By James Spellman, Jr., Space and Missile Systems Center Public Affairs
/ Published September 03, 2015
LOS ANGELES AIR FORCE BASE, El Segundo, Calif. -- Some came wearing old-style battle dress uniforms or BDUs. Others came in their current Airmen battle uniform or flight suits. Many dressed up like their favorite characters from Star Wars or The Rocketeer, or an episode of M*A*S*H. Some wore outfits that once seen in the waning light of the late afternoon sun, simply could not be unseen.
With their NERF side arms, double-pump action rifles, machine guns and even long-range cannons locked and loaded with black, blue and orange spongy rounds, more than 300 members of Space and Missile Systems Center prepared to do battle during the SMC Combat Dining-Out.
"Wow, what an outstanding event!" exclaimed Lt. Gen. Samuel Greaves, SMC commander and Air Force Program Executive Officer for Space. "This was a great opportunity for our SMC Airmen, civilians, contractors and their spouses to get together, celebrate our Air Force heritage and enjoy a warm summer Friday evening together."
The first such event held after a five year hiatus was sponsored by the Top Three enlisted corps and held in a mock "encampment" near the Los Angeles AFB fitness center.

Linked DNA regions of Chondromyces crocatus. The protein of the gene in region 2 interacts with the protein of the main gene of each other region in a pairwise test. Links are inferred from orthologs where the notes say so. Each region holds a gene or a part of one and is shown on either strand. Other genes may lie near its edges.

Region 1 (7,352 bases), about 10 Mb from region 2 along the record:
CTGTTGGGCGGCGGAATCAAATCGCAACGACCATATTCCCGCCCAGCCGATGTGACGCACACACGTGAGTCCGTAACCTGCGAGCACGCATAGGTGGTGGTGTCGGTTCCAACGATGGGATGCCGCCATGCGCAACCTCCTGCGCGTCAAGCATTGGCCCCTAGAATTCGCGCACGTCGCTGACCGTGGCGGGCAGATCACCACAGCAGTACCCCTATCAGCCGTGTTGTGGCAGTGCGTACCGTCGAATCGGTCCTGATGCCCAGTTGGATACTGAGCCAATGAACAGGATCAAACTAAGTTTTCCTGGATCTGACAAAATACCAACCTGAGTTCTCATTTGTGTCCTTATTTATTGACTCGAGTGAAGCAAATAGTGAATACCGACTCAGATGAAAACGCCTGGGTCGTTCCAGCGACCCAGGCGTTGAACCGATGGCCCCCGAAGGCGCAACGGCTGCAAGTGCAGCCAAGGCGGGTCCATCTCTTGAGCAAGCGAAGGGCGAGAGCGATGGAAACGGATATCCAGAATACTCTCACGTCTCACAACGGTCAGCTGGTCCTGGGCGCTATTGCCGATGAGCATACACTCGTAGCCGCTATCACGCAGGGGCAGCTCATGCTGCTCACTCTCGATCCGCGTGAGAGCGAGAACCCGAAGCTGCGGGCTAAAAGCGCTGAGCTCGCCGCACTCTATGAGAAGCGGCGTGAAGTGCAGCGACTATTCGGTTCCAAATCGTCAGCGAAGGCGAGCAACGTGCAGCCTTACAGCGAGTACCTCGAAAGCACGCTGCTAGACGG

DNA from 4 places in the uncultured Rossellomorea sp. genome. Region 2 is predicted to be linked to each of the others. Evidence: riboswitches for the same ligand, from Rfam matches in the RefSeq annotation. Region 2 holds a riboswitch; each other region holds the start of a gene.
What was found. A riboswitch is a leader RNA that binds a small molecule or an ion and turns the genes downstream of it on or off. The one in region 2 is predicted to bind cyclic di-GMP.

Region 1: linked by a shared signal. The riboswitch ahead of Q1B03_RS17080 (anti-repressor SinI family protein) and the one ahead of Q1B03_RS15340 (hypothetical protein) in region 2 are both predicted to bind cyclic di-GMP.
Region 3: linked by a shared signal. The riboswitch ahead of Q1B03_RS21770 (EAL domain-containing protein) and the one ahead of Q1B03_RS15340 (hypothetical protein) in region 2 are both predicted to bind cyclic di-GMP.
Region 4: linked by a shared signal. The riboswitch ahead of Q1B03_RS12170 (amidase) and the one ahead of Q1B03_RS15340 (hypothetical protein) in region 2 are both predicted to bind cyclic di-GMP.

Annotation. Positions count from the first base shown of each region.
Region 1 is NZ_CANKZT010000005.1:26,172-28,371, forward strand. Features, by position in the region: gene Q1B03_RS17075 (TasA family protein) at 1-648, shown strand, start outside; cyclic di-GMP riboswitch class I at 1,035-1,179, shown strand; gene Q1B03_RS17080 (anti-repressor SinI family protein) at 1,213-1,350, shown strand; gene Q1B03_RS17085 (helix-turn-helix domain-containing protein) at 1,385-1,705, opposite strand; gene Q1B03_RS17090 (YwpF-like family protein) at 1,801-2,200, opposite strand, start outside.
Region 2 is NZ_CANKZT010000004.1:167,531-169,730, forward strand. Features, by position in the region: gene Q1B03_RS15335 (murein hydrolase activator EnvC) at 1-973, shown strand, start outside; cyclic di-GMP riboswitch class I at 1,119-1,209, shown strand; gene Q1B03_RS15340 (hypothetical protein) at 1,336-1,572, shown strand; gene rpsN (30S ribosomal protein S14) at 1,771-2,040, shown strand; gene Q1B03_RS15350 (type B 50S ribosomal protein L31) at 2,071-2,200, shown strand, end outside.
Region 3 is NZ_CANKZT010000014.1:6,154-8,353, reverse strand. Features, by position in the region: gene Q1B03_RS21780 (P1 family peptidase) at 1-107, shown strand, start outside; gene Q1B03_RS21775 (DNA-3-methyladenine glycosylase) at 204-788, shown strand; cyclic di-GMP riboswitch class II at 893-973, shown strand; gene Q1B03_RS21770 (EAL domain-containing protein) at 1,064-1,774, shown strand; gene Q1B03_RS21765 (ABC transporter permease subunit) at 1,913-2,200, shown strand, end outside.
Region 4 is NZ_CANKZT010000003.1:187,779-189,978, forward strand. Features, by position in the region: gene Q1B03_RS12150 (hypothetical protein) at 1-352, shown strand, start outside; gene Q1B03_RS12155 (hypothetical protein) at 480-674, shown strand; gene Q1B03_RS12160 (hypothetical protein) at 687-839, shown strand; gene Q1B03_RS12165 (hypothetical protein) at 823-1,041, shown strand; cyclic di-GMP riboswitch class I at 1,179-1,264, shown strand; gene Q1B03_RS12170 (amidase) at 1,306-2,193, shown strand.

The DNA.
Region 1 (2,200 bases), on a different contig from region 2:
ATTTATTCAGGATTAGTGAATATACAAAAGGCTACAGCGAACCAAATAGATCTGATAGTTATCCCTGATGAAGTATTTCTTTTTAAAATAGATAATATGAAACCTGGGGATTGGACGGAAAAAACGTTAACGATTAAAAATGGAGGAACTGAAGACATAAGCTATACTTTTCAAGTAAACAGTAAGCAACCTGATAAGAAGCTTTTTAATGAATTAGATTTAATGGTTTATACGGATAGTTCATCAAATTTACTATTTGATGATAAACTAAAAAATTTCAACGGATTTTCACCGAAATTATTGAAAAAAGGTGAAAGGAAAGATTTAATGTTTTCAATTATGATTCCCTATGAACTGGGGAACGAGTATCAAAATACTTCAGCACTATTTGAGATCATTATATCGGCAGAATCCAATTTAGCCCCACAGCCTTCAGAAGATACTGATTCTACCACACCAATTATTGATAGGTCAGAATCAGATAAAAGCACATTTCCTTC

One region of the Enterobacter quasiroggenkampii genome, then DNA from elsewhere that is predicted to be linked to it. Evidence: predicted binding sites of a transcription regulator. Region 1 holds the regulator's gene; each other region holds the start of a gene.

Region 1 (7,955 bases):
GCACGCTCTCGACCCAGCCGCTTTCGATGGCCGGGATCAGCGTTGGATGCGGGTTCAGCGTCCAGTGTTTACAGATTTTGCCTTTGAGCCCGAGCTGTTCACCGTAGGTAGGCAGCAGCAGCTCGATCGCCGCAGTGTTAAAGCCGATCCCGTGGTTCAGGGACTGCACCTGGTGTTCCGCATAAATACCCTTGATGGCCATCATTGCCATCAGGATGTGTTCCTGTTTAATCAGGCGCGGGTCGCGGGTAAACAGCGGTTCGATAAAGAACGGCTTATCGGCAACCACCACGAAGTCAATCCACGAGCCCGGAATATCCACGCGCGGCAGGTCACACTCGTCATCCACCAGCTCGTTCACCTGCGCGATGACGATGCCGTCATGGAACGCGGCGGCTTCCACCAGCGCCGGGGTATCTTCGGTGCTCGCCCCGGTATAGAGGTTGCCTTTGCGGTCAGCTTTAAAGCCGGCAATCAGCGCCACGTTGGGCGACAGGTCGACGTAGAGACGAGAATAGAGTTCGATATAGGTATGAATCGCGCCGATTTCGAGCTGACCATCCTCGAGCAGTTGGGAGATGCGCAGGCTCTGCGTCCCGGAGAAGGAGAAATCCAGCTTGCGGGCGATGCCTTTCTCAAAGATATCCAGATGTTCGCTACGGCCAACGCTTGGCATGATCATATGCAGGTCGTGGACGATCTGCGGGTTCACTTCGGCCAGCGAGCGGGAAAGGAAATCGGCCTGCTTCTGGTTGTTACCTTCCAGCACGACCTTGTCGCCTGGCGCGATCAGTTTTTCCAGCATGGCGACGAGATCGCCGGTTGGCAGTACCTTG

Designed to increase members' morale, introduce some formal aspect of military social life and familiarize others with Air Force traditions, the history of a formal dinner to celebrate military victories and achievements traces its roots back to ancient times.
"The purpose of the dining-out is to enjoy a relaxing evening of camaraderie in good company amongst all the squadrons. We wanted to give something back to our fellow Airmen and give them something fun to do," said Master Sgt. Virginia Hernandez-Farfan, SMC Space Superiority Systems Directorate superintendent and lead action officer for the dining-out.
"I obviously could not do it alone. I had help which I feel should also be acknowledged, particularly Senior Master Sgt. Ivanis Washington from SMC Financial Management and Staff Sgt. Sarah Galati from the 61st Medical Squadron," said Hernandez-Farfan.
Attempting to create a realistic deployment scenario complete with camouflage netting, sandbags and armored vehicles as a backdrop, the warriors of the mess, some with their faces covered in camouflage paint, awaited in-processing or performed weapon checks. Top Three members issued formal instructions and a souvenir bag containing safety glasses, dog tags and additional "rounds" of NERF bullets in lieu of water guns and balloons, in deference to drought conditions affecting the state of California.
Members were highly encouraged to mix, mingle and meet other members of SMC's directorates and divisions, and various squadrons from the 61st ABG.
Greaves, along with Maj. Gen. Robert McMurry, SMC vice commander, Thomas Fitzgerald, SMC acting executive director, Chief Master Sgt. Craig Hall, SMC command chief and other guests of the head table made their entrance with all the pomp and circumstance befitting their status.